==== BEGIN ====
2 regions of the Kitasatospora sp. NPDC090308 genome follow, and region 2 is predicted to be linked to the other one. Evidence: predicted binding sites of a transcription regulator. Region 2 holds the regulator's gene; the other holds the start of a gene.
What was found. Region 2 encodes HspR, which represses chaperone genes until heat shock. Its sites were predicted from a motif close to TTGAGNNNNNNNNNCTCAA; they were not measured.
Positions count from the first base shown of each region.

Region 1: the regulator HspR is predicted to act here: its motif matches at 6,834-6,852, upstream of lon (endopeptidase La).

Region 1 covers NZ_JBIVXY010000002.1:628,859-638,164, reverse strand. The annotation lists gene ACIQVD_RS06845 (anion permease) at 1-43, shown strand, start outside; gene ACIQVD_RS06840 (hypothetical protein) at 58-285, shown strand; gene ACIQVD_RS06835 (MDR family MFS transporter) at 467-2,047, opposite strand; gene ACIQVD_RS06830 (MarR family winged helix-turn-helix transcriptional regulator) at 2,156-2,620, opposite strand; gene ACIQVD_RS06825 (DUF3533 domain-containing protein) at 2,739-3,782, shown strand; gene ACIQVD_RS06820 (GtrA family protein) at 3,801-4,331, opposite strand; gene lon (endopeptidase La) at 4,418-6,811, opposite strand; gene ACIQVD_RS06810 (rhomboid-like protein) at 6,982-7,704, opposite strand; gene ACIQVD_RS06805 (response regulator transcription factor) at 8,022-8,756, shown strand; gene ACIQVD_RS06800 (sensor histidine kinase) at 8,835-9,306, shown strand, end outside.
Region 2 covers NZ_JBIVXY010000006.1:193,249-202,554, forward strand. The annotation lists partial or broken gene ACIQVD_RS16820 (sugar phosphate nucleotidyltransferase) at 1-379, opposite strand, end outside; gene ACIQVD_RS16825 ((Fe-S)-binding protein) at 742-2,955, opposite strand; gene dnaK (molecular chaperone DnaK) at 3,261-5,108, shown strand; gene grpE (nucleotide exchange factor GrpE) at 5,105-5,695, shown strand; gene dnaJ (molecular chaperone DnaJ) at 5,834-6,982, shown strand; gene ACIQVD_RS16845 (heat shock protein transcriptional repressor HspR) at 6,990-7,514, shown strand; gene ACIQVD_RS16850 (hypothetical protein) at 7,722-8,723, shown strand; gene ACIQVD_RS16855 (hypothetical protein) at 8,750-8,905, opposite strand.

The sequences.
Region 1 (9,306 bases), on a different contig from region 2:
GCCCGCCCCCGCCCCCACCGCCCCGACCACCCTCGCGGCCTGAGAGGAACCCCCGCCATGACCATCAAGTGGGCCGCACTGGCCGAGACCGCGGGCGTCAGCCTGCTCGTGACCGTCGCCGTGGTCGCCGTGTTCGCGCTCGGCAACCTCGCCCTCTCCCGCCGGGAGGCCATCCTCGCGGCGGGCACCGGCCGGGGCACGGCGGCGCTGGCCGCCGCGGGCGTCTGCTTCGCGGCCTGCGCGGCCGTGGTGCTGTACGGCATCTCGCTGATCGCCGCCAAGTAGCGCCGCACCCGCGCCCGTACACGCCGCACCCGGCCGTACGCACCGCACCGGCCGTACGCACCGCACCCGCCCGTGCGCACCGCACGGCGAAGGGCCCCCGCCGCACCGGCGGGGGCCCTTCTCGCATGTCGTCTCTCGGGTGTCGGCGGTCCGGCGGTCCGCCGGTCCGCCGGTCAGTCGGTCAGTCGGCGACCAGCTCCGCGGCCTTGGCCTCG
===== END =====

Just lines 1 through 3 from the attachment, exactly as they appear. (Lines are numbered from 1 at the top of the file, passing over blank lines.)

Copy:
2 regions of the Kitasatospora sp. NPDC090308 genome follow, and region 2 is predicted to be linked to the other one. Evidence: predicted binding sites of a transcription regulator. Region 2 holds the regulator's gene; the other holds the start of a gene.
What was found. Region 2 encodes HspR, which represses chaperone genes until heat shock. Its sites were predicted from a motif close to TTGAGNNNNNNNNNCTCAA; they were not measured.
Positions count from the first base shown of each region.